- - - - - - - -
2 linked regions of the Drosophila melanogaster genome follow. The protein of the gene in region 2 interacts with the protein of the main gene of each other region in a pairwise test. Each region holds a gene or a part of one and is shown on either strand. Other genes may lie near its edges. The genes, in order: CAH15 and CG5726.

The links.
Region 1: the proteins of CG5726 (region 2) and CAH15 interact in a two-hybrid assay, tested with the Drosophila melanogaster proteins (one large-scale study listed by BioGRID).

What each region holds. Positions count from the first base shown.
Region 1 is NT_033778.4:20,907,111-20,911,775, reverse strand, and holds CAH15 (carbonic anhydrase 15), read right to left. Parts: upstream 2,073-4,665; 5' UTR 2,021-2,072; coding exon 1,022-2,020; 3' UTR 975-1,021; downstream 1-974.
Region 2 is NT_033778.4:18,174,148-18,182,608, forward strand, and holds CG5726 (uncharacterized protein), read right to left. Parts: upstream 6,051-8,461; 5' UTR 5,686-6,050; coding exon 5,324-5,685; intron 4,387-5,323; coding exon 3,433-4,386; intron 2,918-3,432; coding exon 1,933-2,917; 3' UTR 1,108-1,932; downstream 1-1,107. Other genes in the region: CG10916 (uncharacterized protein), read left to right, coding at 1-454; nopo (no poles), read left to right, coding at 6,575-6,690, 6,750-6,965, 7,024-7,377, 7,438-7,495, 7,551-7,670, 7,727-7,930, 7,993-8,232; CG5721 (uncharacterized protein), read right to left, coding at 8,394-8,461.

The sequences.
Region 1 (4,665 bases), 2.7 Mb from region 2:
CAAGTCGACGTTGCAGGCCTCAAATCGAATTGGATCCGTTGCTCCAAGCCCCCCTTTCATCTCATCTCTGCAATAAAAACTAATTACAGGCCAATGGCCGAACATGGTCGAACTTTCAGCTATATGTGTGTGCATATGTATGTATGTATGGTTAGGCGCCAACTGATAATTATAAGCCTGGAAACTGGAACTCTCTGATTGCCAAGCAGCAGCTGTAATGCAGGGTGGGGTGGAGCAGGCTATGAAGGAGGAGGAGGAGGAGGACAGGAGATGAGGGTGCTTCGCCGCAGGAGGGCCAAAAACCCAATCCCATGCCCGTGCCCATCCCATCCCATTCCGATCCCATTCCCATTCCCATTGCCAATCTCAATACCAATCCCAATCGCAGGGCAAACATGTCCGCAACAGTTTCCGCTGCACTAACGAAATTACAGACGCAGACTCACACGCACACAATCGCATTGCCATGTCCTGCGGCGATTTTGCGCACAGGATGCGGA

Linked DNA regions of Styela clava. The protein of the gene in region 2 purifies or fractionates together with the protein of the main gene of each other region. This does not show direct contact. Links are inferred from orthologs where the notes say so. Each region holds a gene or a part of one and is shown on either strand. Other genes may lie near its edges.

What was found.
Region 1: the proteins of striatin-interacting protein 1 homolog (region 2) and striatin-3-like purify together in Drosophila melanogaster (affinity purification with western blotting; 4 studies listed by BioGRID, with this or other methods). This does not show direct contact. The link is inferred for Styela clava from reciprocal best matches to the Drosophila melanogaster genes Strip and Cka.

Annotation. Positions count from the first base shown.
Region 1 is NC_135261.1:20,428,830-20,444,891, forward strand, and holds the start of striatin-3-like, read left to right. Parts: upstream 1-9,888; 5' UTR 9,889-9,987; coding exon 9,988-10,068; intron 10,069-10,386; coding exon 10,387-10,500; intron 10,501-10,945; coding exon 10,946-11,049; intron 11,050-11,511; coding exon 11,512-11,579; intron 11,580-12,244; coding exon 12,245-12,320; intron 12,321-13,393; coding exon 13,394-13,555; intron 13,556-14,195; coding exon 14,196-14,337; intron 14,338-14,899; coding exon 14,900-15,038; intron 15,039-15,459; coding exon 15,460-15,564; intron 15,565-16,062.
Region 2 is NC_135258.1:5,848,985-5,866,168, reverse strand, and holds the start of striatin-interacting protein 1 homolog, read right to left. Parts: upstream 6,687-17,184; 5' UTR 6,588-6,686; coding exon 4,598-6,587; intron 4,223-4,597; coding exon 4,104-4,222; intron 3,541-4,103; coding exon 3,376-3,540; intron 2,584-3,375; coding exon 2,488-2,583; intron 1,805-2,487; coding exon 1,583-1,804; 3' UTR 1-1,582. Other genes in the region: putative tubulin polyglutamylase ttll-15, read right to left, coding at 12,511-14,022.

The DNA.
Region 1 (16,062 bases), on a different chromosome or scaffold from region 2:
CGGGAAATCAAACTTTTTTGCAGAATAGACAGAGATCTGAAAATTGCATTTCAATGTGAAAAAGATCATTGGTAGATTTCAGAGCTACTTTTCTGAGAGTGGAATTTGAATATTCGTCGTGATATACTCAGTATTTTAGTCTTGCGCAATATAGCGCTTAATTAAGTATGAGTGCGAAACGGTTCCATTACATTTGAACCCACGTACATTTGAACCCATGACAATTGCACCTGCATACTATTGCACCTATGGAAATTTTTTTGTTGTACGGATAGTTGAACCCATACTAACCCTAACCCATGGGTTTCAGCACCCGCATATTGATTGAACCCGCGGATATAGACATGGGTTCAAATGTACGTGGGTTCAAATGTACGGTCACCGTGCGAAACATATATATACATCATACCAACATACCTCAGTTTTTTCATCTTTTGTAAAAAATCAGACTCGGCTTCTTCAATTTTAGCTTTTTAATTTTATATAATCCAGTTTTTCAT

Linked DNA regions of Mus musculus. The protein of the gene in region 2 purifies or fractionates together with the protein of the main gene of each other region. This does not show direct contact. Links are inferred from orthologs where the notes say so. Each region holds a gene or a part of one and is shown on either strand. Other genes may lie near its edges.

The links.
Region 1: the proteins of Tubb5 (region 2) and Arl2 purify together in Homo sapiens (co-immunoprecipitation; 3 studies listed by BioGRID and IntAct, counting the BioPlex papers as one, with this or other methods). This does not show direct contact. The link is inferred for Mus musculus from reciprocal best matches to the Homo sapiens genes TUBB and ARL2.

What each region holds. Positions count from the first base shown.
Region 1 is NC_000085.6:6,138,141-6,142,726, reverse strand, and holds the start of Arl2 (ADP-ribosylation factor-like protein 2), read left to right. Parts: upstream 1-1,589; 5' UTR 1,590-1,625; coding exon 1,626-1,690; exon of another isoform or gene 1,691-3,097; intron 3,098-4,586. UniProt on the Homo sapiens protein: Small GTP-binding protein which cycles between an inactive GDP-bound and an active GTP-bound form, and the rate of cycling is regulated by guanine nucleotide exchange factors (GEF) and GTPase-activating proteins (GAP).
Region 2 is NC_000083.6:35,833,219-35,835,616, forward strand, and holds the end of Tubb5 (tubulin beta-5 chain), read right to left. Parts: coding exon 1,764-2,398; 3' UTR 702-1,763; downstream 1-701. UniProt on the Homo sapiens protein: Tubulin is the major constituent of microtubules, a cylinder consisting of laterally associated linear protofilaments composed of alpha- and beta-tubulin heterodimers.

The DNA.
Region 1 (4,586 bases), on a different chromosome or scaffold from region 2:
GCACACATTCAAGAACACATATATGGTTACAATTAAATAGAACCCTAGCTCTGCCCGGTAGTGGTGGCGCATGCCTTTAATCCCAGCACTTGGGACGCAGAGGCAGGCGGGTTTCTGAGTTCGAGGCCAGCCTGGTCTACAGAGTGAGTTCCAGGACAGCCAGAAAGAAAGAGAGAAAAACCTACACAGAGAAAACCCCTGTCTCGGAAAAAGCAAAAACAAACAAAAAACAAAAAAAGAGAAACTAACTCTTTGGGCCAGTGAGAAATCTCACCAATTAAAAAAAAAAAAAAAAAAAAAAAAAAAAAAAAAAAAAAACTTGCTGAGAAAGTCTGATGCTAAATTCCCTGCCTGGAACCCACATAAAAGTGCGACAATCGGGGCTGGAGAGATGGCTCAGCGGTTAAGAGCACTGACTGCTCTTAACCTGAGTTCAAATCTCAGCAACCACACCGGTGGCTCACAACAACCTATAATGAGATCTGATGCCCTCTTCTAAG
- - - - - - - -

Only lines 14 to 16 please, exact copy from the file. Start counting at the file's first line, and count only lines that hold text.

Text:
Region 1 is NC_135261.1:20,428,830-20,444,891, forward strand, and holds the start of striatin-3-like, read left to right. Parts: upstream 1-9,888; 5' UTR 9,889-9,987; coding exon 9,988-10,068; intron 10,069-10,386; coding exon 10,387-10,500; intron 10,501-10,945; coding exon 10,946-11,049; intron 11,050-11,511; coding exon 11,512-11,579; intron 11,580-12,244; coding exon 12,245-12,320; intron 12,321-13,393; coding exon 13,394-13,555; intron 13,556-14,195; coding exon 14,196-14,337; intron 14,338-14,899; coding exon 14,900-15,038; intron 15,039-15,459; coding exon 15,460-15,564; intron 15,565-16,062.
Region 2 is NC_135258.1:5,848,985-5,866,168, reverse strand, and holds the start of striatin-interacting protein 1 homolog, read right to left. Parts: upstream 6,687-17,184; 5' UTR 6,588-6,686; coding exon 4,598-6,587; intron 4,223-4,597; coding exon 4,104-4,222; intron 3,541-4,103; coding exon 3,376-3,540; intron 2,584-3,375; coding exon 2,488-2,583; intron 1,805-2,487; coding exon 1,583-1,804; 3' UTR 1-1,582. Other genes in the region: putative tubulin polyglutamylase ttll-15, read right to left, coding at 12,511-14,022.

The DNA.